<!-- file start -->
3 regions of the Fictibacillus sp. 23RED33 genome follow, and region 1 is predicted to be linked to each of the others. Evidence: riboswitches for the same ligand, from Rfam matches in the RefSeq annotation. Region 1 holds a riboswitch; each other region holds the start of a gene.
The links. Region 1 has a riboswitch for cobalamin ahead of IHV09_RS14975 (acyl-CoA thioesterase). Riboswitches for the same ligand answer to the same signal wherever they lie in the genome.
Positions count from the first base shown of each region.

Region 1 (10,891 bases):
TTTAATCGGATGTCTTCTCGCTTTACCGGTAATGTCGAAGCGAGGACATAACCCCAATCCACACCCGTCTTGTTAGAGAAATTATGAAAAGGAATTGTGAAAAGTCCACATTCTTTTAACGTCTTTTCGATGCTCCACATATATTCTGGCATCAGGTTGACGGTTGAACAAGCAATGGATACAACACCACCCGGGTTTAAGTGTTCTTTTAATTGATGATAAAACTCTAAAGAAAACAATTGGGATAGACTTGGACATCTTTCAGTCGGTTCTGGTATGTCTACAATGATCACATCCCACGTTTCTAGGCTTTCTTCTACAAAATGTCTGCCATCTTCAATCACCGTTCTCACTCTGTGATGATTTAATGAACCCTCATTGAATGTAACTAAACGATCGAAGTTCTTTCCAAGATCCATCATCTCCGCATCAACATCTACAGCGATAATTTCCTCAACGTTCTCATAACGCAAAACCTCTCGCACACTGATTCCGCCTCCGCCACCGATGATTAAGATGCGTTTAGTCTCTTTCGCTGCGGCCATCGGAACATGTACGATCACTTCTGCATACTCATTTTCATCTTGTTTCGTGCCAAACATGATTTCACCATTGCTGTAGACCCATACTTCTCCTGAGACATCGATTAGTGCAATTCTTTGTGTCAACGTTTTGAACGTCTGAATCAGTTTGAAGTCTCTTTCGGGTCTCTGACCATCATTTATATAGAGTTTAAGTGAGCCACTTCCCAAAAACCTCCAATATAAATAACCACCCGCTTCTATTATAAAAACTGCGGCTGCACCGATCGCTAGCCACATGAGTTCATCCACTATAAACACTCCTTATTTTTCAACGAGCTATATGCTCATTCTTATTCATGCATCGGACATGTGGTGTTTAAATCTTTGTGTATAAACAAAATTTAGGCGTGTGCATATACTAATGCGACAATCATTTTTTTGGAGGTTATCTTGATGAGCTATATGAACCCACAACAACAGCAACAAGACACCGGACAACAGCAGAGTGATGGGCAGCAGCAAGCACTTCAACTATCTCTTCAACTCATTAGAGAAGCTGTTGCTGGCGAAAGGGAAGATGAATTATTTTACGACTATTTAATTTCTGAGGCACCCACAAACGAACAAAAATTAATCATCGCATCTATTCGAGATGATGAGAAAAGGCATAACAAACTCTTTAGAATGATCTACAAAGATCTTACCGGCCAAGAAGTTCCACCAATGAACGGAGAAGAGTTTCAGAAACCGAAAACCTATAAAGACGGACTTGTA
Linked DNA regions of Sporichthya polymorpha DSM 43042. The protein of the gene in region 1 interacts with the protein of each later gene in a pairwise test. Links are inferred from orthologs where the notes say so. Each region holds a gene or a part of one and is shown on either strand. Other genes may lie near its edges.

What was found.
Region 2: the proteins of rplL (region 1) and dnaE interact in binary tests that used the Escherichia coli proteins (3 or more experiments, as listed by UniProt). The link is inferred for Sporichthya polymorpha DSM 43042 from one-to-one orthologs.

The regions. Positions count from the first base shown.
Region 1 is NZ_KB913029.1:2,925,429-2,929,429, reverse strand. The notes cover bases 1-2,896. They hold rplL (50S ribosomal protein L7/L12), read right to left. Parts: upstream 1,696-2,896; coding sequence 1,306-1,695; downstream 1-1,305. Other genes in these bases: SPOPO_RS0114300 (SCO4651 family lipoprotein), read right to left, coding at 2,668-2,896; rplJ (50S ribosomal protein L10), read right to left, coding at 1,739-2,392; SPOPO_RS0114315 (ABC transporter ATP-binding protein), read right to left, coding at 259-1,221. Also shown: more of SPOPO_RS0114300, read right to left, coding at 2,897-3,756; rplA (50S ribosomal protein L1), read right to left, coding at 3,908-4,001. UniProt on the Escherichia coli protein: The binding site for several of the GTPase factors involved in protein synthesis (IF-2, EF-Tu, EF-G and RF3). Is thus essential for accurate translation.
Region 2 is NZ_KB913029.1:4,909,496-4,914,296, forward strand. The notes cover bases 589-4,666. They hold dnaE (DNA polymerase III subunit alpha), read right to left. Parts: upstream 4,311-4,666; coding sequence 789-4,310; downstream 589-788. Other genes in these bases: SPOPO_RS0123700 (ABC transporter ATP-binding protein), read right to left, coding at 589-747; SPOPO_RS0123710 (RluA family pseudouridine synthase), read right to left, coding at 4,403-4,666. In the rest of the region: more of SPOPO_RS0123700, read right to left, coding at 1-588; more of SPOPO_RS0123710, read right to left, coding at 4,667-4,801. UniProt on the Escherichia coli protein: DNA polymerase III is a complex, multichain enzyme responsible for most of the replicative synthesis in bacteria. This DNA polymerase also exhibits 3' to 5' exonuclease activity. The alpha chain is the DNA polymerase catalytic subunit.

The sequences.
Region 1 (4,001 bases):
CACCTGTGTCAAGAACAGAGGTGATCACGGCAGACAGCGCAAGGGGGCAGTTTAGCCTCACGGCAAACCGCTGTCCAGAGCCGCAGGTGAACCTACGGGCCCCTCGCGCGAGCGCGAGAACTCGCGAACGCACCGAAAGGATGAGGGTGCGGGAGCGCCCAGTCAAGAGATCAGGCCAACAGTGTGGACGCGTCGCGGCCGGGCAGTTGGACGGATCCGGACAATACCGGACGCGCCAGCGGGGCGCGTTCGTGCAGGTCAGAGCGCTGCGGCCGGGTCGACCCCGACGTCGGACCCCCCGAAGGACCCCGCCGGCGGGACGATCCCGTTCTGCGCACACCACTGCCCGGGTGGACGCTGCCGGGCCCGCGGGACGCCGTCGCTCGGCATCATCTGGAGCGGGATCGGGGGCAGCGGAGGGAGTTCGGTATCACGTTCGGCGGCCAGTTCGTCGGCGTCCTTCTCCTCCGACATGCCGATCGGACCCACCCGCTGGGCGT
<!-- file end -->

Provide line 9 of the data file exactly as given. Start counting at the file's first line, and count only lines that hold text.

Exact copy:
The regions. Positions count from the first base shown.